The Difference Between PEO and Staffing 2022
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Many employers have used both a Professional Employer Organization (PEO/) as well as an Employee Staffing (Staffing/) company. And while the two do share some similarities there are some key differences in using these services in terms of what they entail, and particularly the impact on Human Resources. Below we provide a summary and look at the differences between them.
Similarities and Differences
Both PEOs and staffing companies do offer such benefits as payroll, insurance, and other such services for employees. Both can also provide comprehensive HR solutions for a company.
The difference is in the function. Let's say you currently don't have enough staff, and you are therefore looking to add personnel. You might then go to a staffing service such as Kelly for example (one of the country's largest/). They will then screen, hire and send the appropriate candidate, and they will also take care of payroll, insurance, and the various benefits for that employee.
On the other hand, PEO works differently. In this scenario, you already have enough staff, however, you no longer wish to deal with the hassle associated with the back end HR components of having those employees. You agree with a PEO and they become your Human Resources department.
Some More Information on the Pros and Cons of PEOs
The use of PEOs isn't new, but it is becoming more and more prevalent across industries, as CEOs want to focus on running their organizations and generating sales, without having to devote so much of their time to human resource matters.
When you sign up with a PEO you are in essence entering what is known as a co-employment situation. In this instance, the PEO becomes the employer of record. Liability is therefore now on them in terms of the HR end of things.
You are thus losing some of the control, as you have to go by the PEOs rules and policies when it comes to human resource protocol because again they are shouldering a lot of the liability.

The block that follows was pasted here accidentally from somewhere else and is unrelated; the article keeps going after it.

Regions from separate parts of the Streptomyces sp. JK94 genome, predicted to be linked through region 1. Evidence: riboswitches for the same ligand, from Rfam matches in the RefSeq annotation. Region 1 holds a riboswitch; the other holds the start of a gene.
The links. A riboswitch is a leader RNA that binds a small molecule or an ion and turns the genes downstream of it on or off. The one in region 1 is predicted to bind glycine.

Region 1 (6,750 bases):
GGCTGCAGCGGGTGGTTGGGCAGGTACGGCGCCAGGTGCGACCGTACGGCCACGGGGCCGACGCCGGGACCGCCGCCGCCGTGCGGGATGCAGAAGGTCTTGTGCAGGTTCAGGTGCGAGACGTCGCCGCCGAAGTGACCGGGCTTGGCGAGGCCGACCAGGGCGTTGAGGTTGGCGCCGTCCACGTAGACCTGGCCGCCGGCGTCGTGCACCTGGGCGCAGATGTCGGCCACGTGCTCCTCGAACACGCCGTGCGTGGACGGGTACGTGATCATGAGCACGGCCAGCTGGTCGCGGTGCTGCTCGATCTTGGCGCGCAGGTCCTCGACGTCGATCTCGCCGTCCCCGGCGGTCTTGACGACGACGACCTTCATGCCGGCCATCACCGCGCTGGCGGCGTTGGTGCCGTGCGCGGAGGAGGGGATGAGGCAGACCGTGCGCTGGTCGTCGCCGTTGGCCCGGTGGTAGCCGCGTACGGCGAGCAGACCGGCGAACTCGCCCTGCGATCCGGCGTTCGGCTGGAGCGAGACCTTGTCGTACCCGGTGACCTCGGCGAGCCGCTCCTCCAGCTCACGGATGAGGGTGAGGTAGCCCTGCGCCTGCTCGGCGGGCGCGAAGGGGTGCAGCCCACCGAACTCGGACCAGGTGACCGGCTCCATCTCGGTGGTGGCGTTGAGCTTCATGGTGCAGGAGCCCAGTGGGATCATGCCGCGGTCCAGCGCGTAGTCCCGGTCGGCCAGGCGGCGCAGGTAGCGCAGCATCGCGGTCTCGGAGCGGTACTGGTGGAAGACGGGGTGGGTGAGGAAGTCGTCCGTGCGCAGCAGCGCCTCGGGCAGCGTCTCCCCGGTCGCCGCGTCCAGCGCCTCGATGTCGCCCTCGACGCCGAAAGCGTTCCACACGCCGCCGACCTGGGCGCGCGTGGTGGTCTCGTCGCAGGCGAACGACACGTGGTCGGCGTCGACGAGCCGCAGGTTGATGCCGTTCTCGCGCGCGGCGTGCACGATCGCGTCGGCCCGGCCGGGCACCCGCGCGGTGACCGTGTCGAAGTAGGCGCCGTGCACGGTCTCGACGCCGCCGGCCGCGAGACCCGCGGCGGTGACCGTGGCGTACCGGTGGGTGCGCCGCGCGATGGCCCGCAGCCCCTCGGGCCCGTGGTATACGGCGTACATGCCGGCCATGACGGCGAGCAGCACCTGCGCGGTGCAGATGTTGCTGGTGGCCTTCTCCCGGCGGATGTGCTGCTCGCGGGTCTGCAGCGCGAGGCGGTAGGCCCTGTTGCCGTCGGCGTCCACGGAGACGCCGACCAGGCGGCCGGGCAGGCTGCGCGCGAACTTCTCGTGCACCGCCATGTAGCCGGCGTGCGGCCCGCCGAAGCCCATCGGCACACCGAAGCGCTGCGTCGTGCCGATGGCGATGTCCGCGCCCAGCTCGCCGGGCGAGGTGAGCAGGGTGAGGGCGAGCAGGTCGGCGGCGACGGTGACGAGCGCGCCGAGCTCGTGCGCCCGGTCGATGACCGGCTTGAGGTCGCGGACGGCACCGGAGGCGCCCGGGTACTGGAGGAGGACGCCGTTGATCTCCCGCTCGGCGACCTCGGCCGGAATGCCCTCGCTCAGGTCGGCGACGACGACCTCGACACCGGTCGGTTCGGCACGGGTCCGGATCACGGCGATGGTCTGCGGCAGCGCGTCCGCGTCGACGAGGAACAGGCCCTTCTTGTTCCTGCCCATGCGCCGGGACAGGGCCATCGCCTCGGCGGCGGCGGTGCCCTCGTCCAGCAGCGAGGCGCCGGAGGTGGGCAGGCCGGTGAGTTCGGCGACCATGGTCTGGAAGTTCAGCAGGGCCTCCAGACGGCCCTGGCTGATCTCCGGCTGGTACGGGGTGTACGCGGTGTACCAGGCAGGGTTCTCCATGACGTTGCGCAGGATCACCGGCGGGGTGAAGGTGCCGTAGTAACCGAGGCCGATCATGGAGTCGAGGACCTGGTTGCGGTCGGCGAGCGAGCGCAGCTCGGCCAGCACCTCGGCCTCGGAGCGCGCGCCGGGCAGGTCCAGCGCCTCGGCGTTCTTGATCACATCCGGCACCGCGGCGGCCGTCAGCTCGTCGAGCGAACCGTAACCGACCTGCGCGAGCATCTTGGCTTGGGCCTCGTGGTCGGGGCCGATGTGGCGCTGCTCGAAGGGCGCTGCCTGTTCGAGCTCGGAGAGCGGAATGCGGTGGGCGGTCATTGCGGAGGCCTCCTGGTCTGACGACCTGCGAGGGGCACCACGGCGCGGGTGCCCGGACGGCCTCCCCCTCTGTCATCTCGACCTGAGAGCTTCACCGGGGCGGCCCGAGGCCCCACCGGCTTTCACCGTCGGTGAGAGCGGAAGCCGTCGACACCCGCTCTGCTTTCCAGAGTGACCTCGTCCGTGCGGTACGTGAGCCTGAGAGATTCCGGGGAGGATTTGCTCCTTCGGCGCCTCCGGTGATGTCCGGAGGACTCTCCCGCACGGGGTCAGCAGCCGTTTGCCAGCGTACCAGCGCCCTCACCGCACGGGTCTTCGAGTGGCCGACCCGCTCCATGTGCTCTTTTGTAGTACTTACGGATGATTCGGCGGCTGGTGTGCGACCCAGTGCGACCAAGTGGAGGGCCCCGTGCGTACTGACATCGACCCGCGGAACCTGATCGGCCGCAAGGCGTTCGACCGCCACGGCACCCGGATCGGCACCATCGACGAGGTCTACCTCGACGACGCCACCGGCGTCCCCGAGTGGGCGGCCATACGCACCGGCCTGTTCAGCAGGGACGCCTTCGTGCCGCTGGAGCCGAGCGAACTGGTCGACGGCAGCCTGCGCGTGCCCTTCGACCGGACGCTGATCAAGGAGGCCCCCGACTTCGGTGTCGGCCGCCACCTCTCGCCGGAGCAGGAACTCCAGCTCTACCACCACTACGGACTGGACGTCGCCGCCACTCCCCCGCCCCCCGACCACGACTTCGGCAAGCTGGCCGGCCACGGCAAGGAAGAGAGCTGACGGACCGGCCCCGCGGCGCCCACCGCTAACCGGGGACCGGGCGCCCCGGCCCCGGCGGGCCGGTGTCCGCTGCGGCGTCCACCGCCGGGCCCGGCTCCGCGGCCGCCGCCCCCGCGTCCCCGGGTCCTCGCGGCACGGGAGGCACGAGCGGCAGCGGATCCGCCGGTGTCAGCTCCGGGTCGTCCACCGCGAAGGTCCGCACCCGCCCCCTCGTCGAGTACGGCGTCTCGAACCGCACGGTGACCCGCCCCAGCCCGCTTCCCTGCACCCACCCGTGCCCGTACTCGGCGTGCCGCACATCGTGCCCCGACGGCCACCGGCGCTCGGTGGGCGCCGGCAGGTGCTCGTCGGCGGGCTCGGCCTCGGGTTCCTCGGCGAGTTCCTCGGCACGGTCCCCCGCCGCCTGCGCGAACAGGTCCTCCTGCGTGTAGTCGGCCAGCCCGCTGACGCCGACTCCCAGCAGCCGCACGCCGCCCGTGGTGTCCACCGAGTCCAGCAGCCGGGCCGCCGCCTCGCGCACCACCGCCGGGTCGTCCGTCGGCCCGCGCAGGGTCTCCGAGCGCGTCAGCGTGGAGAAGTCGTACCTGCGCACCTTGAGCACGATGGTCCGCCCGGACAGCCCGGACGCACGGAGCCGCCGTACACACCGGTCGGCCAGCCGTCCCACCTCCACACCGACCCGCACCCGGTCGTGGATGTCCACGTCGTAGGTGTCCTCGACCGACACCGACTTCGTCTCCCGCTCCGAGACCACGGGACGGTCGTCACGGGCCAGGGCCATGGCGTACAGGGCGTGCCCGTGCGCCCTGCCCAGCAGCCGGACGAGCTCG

So what are the main benefits of utilizing a PEO:
- You remove the day to day of having to deal with HR related details. It truly is a way to free you up so you can readjust your focus and give more attention to the business itself.
- All the PEO is focused on are HR-related policies, guidelines, and regulations. This means that they are always on top of changes and can keep the company up to date as far as maintaining compliance.
- A PEO may be able to get you more favorable rates as far as things such as health insurance and other such benefits. They're negotiating abilities here can certainly be a huge help.
Some of the cons to using a PEO:
- The cost. There is going to be an expense associated with signing on to this type of provider. And as they generally charge a percentage of payroll it can be difficult to see exactly what you're paying as they tend to lump together their fee with payroll, and taxes, etc.
- With health plans, the PEO gets to choose. And while they may have negotiating power, if for some reason, you don't like their choice, you're stuck with it. The PEO because they are the employer of record has the final say, and so when it comes to flexibility, it can be very limited.
- Customer service can be lacking. PEOs service a ton of employees for multiple companies. Generally, they don't offer a dedicated advisor either, so you will be frequently dealing with several random representatives.
Should You Use a PEO?
This is going to come down to your business's circumstances. If you do have a fairly complex hiring system, for instance, you tend to hire international workers, then taking advantage of a PEO service might be a smart move, as they can facilitate a lot of the backend details involved with such a hire.
Additionally, if your company is thought to be high risk from an HR standpoint, a PEO makes sense. Let's say, for instance, there's a relatively high turnover rate. Or there is some other element of risk involved. Placing the burden then on a PEO could help you in the long run.
However, if your HR needs are fairly straightforward, if you're staff is stable and you intend to stay on the smaller side as far as scaling, then a PEO might not be a good option for you.
First Union Lending can certainly help when it comes to getting you additional capital if you are thinking about hiring on more staff or enlisting the services of a PEO to help offset some of the HR work. We have a variety of business loan programs for small businesses just like yours. Call today and let's get started!